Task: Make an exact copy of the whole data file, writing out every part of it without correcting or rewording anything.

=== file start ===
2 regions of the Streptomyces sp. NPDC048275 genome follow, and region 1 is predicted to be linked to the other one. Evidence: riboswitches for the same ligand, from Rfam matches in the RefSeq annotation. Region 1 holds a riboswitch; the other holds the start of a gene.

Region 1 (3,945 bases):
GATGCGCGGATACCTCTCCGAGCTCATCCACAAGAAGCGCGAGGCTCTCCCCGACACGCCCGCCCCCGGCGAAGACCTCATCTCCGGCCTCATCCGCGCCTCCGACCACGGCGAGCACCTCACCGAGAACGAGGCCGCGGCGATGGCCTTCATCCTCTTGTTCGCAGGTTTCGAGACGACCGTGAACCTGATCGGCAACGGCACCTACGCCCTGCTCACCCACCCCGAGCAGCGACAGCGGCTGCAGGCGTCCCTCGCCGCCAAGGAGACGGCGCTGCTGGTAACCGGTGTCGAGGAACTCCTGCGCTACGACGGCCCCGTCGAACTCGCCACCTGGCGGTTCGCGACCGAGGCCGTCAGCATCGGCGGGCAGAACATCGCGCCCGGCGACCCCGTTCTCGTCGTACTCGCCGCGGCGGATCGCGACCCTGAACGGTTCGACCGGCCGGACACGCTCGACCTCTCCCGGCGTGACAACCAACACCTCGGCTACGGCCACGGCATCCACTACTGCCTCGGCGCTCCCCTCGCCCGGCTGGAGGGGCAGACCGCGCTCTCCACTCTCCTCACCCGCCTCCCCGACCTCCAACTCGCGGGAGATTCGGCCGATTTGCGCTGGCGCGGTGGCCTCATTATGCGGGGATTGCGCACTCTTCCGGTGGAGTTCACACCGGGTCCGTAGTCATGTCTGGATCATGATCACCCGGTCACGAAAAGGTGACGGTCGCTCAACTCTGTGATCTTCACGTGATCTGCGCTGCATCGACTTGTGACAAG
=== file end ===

2 regions of the Streptomyces sp. NPDC048275 genome follow, and region 1 is predicted to be linked to the other one. Evidence: riboswitches for the same ligand, from Rfam matches in the RefSeq annotation. Region 1 holds a riboswitch; the other holds the start of a gene.

Region 1 (3,945 bases):
GATGCGCGGATACCTCTCCGAGCTCATCCACAAGAAGCGCGAGGCTCTCCCCGACACGCCCGCCCCCGGCGAAGACCTCATCTCCGGCCTCATCCGCGCCTCCGACCACGGCGAGCACCTCACCGAGAACGAGGCCGCGGCGATGGCCTTCATCCTCTTGTTCGCAGGTTTCGAGACGACCGTGAACCTGATCGGCAACGGCACCTACGCCCTGCTCACCCACCCCGAGCAGCGACAGCGGCTGCAGGCGTCCCTCGCCGCCAAGGAGACGGCGCTGCTGGTAACCGGTGTCGAGGAACTCCTGCGCTACGACGGCCCCGTCGAACTCGCCACCTGGCGGTTCGCGACCGAGGCCGTCAGCATCGGCGGGCAGAACATCGCGCCCGGCGACCCCGTTCTCGTCGTACTCGCCGCGGCGGATCGCGACCCTGAACGGTTCGACCGGCCGGACACGCTCGACCTCTCCCGGCGTGACAACCAACACCTCGGCTACGGCCACGGCATCCACTACTGCCTCGGCGCTCCCCTCGCCCGGCTGGAGGGGCAGACCGCGCTCTCCACTCTCCTCACCCGCCTCCCCGACCTCCAACTCGCGGGAGATTCGGCCGATTTGCGCTGGCGCGGTGGCCTCATTATGCGGGGATTGCGCACTCTTCCGGTGGAGTTCACACCGGGTCCGTAGTCATGTCTGGATCATGATCACCCGGTCACGAAAAGGTGACGGTCGCTCAACTCTGTGATCTTCACGTGATCTGCGCTGCATCGACTTGTGACAAG